A recent FB post by a friend of mine made me think of the reason why I go by the name of Bard Constantine. Well, for my writing anyway. I have yet to run into anyone who looks at me and screams “Hey, that’s Bard Constantine!” I suppose I’ll have to prepare myself for that moment, because it will no doubt be a surreal experience. Getting screamed at, I mean.
I certainly didn’t begin writing as Bard. When I was writing my overly long, exhaustively difficult fantasy epic that debuted my journey into novel writing, I used the name Lewis Knight, which is two of the three names that my mom gave me. The first I won’t divulge because it’s irrelevant to the discussion, plus I don’t want to give up everything. I barely know you, after all 😉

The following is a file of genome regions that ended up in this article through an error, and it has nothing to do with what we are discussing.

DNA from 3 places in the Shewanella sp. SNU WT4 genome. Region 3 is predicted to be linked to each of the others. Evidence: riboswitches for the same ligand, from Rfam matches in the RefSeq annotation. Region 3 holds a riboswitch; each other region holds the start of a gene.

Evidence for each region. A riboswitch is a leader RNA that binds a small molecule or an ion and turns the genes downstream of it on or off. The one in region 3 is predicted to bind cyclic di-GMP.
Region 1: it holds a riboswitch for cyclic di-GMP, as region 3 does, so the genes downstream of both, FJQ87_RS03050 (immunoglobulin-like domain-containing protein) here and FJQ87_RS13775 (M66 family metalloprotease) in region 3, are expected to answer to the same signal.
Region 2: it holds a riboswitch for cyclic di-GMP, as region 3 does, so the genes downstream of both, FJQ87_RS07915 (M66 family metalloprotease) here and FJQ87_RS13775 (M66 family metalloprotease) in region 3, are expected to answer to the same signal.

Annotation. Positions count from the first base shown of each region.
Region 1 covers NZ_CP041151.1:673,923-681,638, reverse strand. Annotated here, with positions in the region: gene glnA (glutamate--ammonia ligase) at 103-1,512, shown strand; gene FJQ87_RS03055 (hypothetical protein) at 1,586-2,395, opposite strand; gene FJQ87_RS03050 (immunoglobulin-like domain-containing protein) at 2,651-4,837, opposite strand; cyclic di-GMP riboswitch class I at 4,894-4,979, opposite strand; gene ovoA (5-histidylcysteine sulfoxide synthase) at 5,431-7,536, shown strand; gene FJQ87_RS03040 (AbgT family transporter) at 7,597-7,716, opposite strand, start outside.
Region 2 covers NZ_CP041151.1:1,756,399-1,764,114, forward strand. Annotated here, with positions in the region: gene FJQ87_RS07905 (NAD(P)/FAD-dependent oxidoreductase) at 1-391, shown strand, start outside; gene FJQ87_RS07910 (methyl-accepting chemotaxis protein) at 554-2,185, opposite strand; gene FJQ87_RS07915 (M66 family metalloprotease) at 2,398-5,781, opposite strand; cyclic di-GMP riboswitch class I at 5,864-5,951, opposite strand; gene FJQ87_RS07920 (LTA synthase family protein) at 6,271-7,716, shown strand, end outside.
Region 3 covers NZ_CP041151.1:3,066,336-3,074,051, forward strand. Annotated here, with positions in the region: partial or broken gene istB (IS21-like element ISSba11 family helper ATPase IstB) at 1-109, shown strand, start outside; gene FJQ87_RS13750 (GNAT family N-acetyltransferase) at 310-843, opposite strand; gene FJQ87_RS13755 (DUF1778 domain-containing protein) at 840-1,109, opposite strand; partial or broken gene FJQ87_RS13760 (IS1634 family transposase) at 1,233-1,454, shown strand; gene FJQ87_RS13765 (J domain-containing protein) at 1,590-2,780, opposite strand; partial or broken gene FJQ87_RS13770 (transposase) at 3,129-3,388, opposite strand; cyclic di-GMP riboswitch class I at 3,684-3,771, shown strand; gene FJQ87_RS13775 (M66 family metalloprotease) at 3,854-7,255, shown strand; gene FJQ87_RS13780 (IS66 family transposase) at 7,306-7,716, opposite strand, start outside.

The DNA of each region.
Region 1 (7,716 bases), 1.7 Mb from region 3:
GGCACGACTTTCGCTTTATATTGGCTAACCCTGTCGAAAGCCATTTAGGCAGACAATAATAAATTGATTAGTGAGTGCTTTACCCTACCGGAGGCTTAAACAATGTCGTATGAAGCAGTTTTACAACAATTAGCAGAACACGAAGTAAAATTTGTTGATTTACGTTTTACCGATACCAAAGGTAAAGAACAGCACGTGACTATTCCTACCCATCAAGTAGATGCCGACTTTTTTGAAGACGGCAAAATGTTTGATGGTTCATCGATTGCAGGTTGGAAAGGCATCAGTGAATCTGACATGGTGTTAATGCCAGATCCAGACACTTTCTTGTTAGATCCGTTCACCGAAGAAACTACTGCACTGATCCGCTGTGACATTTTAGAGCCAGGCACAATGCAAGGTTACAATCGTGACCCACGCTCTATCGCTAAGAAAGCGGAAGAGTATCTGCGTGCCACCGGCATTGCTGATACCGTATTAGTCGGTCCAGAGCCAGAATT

So Lewis Knight is pretty cool, right? I mean, it would look good stamped on a book cover, and has a pretty nice ring when you say it a few times -go ahead and try it, you’ll see. So why pass up on that for a name that sounds like it was made up by a goth/emo high school kid who writes bad poetry? One word, actually.
That’s right. Back at the beginning, I was in foul spirits after my debut novel was rightfully rejected by publishers and agents, and I slunk into a dark corner and wrote some pretty awful poetry for a while. Darkness and depression, boo hoo type of stuff. I dubbed myself the romantic title Bard of Darkness, and penned poems of romantic depression like the Phantom of the Opera, only without the scars. Or the skills. The only thing that saved me was that occasionally a halfway decent poem would emerge, which proves that if you keep throwing mud on a white wall, eventually someone will walk by and call it a work of art.
|To think: people actually pay to see what your kid will do for free.|